Currency Wars

Since the beginning of 2015, more than 20 central banks around the world have eased monetary policy leading to what economists say “currency wars”. It is said that even the US has entered this war. Examine the factors causing currency wars and their impact on world economy. Also examine India‘s role in it. (200 Words)

Following the economic recession of 2008 and reduced global demands, most of the countries have boosted their economic growths by following a beggar-thy-neighbour policy than boosting domestic production and demand. This is done to ensure economic growth and employment.
The reasons for currency wars:
  1. Developed countries : like canada and australia have depreciated their currency due to falling oil and commodity prices
  2. China : devalued currency due to slow growth
All these resulted in appreciation of US dollar. Thus even the United States has entered currency wars to shield itself from the effects of other currencies.
Impact on global economy:
  1. Currency frictions can lead eventually to trade frictions, and currency wars can lead to trade wars. And that could spell trouble for the US as it tries to conclude the mega-regional Trans-Pacific Partnership
  2. It leads to a growing tendency where export growth is primarily led by currency manipulation rather than increase in productivity. Thus, the emphasis of countries shifts to using this tool rather than enhancing productivity.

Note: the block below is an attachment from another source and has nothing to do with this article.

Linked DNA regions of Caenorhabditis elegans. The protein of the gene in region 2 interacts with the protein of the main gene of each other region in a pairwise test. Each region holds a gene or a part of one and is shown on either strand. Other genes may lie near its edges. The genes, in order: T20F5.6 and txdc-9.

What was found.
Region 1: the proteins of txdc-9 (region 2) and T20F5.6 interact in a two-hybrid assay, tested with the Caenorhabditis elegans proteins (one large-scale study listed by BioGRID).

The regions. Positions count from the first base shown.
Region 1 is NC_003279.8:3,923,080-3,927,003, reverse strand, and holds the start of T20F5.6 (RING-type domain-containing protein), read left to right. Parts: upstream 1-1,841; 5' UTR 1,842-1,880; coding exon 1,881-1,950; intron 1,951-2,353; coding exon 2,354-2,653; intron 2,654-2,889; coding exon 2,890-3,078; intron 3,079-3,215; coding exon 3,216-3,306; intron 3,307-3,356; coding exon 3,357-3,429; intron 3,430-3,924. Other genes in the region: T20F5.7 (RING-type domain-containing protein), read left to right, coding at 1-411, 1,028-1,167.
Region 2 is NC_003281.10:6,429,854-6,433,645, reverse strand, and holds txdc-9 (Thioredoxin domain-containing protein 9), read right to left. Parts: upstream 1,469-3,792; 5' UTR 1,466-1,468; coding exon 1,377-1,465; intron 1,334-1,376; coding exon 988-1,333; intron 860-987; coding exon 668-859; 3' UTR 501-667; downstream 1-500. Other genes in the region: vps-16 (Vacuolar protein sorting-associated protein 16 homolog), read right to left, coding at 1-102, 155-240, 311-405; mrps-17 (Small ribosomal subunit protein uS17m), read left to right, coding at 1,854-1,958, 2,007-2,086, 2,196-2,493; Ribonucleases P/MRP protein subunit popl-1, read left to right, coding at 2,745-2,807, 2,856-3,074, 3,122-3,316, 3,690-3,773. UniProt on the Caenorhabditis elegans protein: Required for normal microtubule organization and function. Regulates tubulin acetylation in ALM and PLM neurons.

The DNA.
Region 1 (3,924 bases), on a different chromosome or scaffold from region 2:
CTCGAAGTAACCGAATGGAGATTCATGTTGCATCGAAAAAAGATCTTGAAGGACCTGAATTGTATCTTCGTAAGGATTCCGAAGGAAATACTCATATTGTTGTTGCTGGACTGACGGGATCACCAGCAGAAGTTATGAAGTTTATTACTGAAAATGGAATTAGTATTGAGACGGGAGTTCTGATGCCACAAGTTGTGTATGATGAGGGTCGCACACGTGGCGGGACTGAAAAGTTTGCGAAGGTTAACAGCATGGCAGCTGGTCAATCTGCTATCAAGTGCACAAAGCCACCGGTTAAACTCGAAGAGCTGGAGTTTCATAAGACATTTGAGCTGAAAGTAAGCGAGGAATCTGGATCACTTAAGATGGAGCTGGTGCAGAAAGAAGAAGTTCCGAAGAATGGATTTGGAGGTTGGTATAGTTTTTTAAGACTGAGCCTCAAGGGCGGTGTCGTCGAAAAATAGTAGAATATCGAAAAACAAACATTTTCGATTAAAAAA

3. It leads to excessive volatility in world economy especially in emerging economies like India which have witnessed excessive volatility in foreign inflows and exchange rate.
  4. It can only lead to short-term growth and its utility can be easily exhausted when other countries resort to it as has been the case.
  5. Currency wars also lead to diplomatic conflicts as witnessed in case of USA and China.
If all the countries keep on depreciating currencies that will be a zero sum game without achieving any real progress in growth. The world would be better off if most governments pursued policies that boosted growth through domestic demand, rather than beggar-thy-neighbour export measures
India should focus on achieving domestic led growth by increasing the competence of its products in international market instead of depreciating its currency because India is still at a nascent stage of its manufacturing sector and cannot afford to currency manipulation.



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